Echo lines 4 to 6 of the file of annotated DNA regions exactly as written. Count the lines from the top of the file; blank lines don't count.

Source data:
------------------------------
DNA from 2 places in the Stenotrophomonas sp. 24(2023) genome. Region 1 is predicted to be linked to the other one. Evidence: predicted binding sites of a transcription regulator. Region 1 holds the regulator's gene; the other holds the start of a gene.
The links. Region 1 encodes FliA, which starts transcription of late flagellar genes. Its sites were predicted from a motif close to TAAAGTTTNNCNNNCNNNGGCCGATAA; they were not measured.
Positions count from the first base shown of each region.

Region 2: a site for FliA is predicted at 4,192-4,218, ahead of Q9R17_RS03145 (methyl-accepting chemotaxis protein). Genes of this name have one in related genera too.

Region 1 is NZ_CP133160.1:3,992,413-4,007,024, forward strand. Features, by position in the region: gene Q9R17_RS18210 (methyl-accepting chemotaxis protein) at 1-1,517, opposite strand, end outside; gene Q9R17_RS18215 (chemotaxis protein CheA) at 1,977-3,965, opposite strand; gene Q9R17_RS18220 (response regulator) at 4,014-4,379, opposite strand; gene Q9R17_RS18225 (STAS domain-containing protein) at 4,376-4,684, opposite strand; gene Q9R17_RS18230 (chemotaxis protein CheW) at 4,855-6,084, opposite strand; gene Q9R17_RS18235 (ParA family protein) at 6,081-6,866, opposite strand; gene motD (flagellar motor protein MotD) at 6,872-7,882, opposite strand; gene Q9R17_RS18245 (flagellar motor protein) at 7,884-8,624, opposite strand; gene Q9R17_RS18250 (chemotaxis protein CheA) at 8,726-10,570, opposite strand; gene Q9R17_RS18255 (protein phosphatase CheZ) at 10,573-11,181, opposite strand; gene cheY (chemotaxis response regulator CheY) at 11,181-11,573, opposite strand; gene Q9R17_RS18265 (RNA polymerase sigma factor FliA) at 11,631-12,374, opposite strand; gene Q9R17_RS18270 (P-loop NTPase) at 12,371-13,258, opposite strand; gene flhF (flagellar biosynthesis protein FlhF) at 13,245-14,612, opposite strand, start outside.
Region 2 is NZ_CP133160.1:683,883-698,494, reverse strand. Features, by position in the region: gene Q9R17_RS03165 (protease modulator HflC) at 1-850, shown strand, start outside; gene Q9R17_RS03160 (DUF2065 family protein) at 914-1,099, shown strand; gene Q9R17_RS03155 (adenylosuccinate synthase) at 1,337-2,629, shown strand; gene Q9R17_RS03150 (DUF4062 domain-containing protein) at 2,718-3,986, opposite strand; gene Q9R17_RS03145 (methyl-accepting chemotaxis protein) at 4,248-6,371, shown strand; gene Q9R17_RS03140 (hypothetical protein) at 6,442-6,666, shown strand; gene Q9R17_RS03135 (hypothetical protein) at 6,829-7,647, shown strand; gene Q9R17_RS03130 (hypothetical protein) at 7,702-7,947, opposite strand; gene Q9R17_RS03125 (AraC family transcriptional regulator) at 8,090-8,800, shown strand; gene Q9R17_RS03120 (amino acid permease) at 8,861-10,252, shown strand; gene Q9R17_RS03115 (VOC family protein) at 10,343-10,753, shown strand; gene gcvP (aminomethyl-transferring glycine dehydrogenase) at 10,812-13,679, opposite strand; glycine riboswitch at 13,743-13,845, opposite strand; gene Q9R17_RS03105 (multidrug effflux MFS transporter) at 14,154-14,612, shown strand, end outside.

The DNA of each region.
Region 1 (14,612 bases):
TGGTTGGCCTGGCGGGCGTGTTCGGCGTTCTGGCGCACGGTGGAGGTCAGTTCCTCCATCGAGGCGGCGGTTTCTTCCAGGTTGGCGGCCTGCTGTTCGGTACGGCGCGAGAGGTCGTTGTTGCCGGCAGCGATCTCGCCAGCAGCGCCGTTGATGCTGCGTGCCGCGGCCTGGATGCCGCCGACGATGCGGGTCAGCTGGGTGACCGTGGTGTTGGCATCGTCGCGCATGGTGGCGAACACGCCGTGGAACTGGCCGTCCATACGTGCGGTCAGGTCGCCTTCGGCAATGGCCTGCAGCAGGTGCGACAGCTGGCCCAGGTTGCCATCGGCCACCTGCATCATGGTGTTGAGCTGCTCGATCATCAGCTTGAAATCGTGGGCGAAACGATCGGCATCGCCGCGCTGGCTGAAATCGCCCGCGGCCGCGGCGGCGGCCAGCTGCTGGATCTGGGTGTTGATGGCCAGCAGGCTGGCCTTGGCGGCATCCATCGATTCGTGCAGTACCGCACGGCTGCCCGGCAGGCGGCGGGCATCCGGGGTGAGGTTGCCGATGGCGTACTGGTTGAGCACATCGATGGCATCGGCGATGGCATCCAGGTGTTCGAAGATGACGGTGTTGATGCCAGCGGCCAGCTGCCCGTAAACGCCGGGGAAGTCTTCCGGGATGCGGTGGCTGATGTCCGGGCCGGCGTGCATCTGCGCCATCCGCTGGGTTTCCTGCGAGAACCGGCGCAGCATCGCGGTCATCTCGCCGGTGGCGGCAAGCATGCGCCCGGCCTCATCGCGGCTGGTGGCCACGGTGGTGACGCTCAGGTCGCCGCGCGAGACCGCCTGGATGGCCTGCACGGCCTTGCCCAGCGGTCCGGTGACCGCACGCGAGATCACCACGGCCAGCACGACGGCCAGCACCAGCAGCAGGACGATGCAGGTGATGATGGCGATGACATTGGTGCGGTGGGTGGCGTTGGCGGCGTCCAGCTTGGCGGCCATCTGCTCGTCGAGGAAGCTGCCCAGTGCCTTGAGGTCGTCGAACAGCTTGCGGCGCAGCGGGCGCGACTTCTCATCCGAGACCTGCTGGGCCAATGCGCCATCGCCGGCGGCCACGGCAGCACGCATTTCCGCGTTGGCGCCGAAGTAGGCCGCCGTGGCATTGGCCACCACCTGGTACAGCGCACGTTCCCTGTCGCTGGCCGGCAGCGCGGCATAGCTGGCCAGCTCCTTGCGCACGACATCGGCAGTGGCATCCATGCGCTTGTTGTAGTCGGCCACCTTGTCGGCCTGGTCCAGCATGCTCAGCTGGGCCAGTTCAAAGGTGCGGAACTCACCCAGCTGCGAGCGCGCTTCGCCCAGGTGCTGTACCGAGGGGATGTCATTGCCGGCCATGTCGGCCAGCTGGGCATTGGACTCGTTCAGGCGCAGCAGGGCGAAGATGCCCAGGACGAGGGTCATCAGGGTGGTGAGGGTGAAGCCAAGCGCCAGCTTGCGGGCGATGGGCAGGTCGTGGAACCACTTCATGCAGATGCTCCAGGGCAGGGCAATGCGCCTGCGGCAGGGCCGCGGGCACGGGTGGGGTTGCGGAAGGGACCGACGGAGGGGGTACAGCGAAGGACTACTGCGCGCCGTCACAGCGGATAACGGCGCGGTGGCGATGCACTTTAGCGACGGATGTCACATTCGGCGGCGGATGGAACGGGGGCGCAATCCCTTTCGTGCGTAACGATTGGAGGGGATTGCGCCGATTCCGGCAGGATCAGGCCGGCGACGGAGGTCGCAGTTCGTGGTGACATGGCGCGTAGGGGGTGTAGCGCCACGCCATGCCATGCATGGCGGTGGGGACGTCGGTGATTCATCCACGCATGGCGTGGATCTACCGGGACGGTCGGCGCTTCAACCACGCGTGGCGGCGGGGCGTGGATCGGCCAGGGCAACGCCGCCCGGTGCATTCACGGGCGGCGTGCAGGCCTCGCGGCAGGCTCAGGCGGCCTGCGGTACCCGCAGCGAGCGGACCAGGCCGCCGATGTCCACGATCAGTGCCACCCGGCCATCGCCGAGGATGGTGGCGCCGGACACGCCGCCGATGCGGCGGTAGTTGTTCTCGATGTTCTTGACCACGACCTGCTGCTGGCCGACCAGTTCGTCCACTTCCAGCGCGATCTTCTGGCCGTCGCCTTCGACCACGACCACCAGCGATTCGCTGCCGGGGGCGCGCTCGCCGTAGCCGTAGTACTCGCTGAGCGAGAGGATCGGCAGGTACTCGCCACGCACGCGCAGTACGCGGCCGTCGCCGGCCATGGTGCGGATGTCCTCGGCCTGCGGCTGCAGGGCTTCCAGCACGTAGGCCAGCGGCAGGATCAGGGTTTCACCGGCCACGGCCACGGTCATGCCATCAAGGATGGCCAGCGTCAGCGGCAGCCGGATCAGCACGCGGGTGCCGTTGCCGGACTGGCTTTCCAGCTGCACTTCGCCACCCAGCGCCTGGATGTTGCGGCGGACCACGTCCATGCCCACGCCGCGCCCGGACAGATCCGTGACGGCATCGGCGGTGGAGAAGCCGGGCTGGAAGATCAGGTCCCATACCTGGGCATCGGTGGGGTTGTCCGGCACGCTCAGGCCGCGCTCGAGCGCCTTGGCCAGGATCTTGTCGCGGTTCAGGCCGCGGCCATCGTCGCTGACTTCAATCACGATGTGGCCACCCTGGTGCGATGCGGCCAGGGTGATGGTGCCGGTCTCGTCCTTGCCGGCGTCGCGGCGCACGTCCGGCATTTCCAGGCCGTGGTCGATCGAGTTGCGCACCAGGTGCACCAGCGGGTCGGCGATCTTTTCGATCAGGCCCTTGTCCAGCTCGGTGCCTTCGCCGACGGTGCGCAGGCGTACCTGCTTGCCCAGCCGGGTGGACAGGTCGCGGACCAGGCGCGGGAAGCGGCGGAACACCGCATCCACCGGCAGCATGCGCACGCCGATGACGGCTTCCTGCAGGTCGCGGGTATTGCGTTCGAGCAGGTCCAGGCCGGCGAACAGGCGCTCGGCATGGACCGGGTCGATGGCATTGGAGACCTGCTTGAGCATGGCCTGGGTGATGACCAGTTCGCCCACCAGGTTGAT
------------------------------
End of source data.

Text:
Region 2: a site for FliA is predicted at 4,192-4,218, ahead of Q9R17_RS03145 (methyl-accepting chemotaxis protein). Genes of this name have one in related genera too.

Region 1 is NZ_CP133160.1:3,992,413-4,007,024, forward strand. Features, by position in the region: gene Q9R17_RS18210 (methyl-accepting chemotaxis protein) at 1-1,517, opposite strand, end outside; gene Q9R17_RS18215 (chemotaxis protein CheA) at 1,977-3,965, opposite strand; gene Q9R17_RS18220 (response regulator) at 4,014-4,379, opposite strand; gene Q9R17_RS18225 (STAS domain-containing protein) at 4,376-4,684, opposite strand; gene Q9R17_RS18230 (chemotaxis protein CheW) at 4,855-6,084, opposite strand; gene Q9R17_RS18235 (ParA family protein) at 6,081-6,866, opposite strand; gene motD (flagellar motor protein MotD) at 6,872-7,882, opposite strand; gene Q9R17_RS18245 (flagellar motor protein) at 7,884-8,624, opposite strand; gene Q9R17_RS18250 (chemotaxis protein CheA) at 8,726-10,570, opposite strand; gene Q9R17_RS18255 (protein phosphatase CheZ) at 10,573-11,181, opposite strand; gene cheY (chemotaxis response regulator CheY) at 11,181-11,573, opposite strand; gene Q9R17_RS18265 (RNA polymerase sigma factor FliA) at 11,631-12,374, opposite strand; gene Q9R17_RS18270 (P-loop NTPase) at 12,371-13,258, opposite strand; gene flhF (flagellar biosynthesis protein FlhF) at 13,245-14,612, opposite strand, start outside.
Region 2 is NZ_CP133160.1:683,883-698,494, reverse strand. Features, by position in the region: gene Q9R17_RS03165 (protease modulator HflC) at 1-850, shown strand, start outside; gene Q9R17_RS03160 (DUF2065 family protein) at 914-1,099, shown strand; gene Q9R17_RS03155 (adenylosuccinate synthase) at 1,337-2,629, shown strand; gene Q9R17_RS03150 (DUF4062 domain-containing protein) at 2,718-3,986, opposite strand; gene Q9R17_RS03145 (methyl-accepting chemotaxis protein) at 4,248-6,371, shown strand; gene Q9R17_RS03140 (hypothetical protein) at 6,442-6,666, shown strand; gene Q9R17_RS03135 (hypothetical protein) at 6,829-7,647, shown strand; gene Q9R17_RS03130 (hypothetical protein) at 7,702-7,947, opposite strand; gene Q9R17_RS03125 (AraC family transcriptional regulator) at 8,090-8,800, shown strand; gene Q9R17_RS03120 (amino acid permease) at 8,861-10,252, shown strand; gene Q9R17_RS03115 (VOC family protein) at 10,343-10,753, shown strand; gene gcvP (aminomethyl-transferring glycine dehydrogenase) at 10,812-13,679, opposite strand; glycine riboswitch at 13,743-13,845, opposite strand; gene Q9R17_RS03105 (multidrug effflux MFS transporter) at 14,154-14,612, shown strand, end outside.